By Andrew C.C. Huang  /  Contributing reporter

Fri, Feb 01, 2013 - Page 12

Dancing Diva (臺灣舞孃), dubbed “Taiwan’s first Broadway-style tourist spectacular,” premieres at Eda Royal Theater (義大皇家劇院) on Feb. 9 and runs for a total of 74 shows until April 28.

Eighteen months in the making, the ambitious, unprecedented show is the brainchild of noted advertising professional Jerry Fan (范可欽).

“I conceive it as Taiwan’s first Broadway show because a show needs to be industry and tourism oriented to run for years,” Fan told the Taipei Times in a phone interview.

“It’s done on a scale comparable to Phantom of the Opera.”

Conceived and written by Fan, the show features Taiwanese celebrity/dancing queen Serina Liu (劉真) in the title role and China’s acclaimed one-legged dancer Zhai Xiaowei (翟孝偉) as her confidante and reticent admirer.

The production is directed by Hsu Chieh-hui (許傑輝) and choreographed by Kent Chou (周志坤). Award-winning pop producer Eric Hung (洪敬堯) serves as music director, composing all the music, which includes three theme songs. The main theme song Love is the Most Beautiful Thing (愛是最美妙的事) is performed by pop songstress Freya Lim (林凡).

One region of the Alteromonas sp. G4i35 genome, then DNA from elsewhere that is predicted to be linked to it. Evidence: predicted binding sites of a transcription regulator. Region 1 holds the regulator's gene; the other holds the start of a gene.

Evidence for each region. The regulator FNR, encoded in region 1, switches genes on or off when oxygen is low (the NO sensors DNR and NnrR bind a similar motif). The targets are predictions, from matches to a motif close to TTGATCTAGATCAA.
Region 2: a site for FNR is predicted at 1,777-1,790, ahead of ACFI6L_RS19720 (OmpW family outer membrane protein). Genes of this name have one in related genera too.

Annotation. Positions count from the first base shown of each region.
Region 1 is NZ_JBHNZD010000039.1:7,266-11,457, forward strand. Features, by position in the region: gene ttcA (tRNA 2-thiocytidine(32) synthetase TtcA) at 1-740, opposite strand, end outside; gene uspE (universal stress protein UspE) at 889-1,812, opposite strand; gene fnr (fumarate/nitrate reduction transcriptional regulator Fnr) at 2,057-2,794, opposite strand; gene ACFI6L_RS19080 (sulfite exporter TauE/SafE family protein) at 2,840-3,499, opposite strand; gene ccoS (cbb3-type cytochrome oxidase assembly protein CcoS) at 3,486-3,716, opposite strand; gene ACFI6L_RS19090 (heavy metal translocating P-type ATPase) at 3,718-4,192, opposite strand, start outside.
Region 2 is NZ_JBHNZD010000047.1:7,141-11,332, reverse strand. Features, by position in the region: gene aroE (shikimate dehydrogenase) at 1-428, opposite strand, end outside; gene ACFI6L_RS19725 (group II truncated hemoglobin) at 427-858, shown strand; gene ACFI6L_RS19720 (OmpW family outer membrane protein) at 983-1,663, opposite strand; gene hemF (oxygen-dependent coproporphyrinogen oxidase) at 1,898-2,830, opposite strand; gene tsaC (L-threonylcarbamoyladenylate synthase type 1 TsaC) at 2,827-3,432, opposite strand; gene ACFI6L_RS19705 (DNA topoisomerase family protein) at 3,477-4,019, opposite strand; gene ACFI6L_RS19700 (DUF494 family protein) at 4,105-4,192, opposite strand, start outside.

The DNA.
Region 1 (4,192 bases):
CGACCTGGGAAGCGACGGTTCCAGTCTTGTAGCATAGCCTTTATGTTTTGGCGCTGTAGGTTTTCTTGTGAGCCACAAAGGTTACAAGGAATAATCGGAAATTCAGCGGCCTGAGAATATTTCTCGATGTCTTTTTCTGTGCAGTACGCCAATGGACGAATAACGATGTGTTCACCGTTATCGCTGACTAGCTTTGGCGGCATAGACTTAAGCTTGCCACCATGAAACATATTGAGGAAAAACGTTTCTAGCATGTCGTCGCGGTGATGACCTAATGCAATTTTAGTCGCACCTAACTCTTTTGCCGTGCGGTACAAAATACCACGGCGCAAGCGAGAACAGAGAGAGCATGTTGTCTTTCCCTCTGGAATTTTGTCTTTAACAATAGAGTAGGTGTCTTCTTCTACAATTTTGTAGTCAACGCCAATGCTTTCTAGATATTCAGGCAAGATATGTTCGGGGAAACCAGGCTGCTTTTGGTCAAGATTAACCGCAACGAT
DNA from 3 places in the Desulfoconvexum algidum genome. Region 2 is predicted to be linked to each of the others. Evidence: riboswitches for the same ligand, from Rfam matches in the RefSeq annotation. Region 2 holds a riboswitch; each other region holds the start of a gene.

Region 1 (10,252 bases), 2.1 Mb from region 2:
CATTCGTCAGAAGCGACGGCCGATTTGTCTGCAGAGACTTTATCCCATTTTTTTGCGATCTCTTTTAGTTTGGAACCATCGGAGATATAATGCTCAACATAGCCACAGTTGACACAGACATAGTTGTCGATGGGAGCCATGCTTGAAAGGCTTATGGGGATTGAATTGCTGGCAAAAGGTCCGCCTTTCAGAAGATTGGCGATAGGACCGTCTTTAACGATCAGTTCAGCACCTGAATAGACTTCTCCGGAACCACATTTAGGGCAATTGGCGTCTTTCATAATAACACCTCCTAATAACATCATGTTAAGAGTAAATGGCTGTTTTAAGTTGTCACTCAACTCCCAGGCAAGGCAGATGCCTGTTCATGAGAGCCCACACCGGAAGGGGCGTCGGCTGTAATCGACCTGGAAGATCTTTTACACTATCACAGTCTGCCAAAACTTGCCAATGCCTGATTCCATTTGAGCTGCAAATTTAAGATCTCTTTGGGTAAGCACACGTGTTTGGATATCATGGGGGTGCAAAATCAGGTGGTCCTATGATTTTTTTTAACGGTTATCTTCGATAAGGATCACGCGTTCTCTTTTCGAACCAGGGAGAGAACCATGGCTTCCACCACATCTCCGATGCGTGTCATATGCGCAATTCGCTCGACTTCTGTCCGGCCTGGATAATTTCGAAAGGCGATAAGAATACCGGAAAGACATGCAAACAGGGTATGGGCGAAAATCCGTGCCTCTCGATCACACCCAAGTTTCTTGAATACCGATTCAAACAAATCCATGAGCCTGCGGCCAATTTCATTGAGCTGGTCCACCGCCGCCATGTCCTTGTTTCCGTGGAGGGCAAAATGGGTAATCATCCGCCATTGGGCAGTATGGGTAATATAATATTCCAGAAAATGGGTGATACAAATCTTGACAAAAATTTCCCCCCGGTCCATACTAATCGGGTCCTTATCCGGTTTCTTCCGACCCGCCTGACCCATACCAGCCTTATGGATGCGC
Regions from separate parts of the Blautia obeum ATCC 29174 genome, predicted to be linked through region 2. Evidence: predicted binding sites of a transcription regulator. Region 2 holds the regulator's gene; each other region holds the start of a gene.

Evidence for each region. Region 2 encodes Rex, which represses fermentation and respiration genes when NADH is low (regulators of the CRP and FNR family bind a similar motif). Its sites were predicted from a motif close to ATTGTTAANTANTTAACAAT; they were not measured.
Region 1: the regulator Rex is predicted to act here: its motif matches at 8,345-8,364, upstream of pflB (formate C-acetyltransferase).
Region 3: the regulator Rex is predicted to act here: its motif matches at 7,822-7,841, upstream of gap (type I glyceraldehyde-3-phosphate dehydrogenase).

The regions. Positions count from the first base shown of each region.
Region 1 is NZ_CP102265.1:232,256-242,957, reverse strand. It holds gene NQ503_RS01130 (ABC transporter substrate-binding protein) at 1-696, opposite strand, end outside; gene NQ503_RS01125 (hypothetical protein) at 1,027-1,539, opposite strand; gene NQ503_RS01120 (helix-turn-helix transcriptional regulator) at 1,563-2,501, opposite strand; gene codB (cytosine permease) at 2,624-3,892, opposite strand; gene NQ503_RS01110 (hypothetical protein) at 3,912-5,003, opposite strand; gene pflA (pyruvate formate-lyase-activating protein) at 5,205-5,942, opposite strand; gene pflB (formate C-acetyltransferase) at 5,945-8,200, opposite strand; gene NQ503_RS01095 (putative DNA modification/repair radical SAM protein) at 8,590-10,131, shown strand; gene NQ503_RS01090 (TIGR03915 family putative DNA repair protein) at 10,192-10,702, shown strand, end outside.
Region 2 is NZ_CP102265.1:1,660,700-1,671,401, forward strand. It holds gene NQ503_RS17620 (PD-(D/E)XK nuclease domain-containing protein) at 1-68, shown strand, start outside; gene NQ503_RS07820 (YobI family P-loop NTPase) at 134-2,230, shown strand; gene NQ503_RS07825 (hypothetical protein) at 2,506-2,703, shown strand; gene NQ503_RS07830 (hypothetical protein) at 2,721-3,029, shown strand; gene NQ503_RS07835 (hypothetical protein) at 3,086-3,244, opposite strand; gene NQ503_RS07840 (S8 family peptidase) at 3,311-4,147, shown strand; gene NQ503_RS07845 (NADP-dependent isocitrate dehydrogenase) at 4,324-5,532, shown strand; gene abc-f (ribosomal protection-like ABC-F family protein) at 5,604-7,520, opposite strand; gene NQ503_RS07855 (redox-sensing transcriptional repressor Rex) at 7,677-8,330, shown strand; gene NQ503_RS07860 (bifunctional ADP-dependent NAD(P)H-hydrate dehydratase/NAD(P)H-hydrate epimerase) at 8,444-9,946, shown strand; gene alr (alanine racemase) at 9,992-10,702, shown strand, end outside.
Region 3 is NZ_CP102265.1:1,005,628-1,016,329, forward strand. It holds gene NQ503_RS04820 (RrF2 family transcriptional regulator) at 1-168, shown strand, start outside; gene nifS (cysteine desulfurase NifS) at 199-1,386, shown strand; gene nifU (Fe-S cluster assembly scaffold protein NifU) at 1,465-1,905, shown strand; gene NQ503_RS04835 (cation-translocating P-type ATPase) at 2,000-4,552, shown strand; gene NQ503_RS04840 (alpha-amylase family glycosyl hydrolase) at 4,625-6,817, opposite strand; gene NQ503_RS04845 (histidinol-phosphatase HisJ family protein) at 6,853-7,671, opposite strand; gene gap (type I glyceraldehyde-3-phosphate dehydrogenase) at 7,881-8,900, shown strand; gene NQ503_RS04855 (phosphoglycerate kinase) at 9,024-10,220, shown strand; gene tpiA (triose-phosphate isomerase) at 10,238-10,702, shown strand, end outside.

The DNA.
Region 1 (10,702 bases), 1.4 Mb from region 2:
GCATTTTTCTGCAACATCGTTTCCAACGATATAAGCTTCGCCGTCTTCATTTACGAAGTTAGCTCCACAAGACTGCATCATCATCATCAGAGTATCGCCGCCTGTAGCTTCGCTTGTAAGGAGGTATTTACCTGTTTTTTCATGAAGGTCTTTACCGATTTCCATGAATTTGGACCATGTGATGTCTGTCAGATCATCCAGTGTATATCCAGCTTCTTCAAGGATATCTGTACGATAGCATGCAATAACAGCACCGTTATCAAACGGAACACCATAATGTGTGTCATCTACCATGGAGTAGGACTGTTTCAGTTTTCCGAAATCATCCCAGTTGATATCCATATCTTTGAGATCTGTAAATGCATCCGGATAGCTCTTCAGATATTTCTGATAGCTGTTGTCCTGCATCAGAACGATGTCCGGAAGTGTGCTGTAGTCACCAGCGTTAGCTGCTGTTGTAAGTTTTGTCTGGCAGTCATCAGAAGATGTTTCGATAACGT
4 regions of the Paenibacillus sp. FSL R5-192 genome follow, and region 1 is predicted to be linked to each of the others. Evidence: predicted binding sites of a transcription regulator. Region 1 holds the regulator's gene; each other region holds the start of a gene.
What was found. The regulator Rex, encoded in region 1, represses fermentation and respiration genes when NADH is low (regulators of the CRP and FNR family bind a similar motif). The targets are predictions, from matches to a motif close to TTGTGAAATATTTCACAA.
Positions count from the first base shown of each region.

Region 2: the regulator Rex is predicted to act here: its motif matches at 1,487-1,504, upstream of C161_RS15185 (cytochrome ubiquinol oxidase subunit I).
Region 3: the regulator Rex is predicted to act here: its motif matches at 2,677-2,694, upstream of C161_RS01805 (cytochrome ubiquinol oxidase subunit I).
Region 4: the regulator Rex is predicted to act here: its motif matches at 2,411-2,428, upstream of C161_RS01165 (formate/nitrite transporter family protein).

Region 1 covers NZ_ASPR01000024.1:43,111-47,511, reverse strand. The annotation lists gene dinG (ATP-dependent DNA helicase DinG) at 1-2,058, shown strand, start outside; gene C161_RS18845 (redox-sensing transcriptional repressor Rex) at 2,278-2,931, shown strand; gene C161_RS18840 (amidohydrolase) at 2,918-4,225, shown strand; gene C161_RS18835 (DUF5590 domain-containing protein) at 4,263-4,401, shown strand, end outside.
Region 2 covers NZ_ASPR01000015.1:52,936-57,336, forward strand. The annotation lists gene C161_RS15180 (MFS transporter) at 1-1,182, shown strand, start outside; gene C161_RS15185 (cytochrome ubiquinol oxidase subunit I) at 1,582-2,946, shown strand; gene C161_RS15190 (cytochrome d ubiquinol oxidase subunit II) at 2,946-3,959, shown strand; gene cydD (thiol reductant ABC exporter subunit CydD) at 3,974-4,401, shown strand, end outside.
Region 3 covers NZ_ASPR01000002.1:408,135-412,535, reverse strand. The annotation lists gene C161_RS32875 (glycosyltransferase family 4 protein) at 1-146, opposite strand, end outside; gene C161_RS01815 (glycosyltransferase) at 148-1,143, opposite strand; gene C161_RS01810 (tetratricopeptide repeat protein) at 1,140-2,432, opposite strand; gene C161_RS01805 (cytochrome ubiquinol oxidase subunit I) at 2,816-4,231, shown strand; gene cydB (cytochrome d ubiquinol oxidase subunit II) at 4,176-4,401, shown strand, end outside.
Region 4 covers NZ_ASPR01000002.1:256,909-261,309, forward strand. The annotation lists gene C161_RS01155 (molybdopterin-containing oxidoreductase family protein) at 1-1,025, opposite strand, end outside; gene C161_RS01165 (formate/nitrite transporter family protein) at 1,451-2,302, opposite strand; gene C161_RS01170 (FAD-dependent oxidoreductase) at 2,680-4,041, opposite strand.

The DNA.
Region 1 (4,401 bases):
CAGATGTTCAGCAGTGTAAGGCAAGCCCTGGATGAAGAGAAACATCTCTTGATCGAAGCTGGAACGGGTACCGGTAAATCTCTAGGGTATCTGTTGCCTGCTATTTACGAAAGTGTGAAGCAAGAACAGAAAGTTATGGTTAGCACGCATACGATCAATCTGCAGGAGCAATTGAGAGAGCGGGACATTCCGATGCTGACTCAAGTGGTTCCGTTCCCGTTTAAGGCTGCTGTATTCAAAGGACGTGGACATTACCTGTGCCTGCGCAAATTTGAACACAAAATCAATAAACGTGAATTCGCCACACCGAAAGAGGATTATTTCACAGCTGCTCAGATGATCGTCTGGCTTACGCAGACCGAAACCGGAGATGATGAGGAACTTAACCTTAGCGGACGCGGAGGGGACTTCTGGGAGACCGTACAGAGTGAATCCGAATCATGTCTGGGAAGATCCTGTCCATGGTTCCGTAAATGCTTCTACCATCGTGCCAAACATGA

Dancing Diva tells the story of a beautiful Taiwanese pole dancer leaving the countryside to pursue her dreams in the big city. As she inches closer to her dream, her agent’s treachery shatters her plans, eventually leaving her with nothing. As the final competition for “Taiwan’s Got Talent” approaches, she realizes that her only dance partner is a one-legged clown who has been guarding her.

“There is an unspoken romance going on between the girl and the clown,” Fan said.

The show runs for 100 minutes, with eight thematic dance routines rendered with a distinct Taiwanese flair.

Liu will tackle modern ballet, pole dancing and silk rope dancing in addition to her trademark ballroom dancing. She will be backed by a 30-person dance troupe on ensemble dance numbers.

The production’s unprecedented NT$80 million budget will furnish it with the kind of visual and musical razzle-dazzle rarely seen on the stage in Taiwan. Fan has managed this production with two performing teams and plans to move the show to Macau later this year after it wraps up in Kaohsiung.

“I want the audiences to go home with a warm message,” said Fan. “There must be cracks in life for sunshine to seep through.”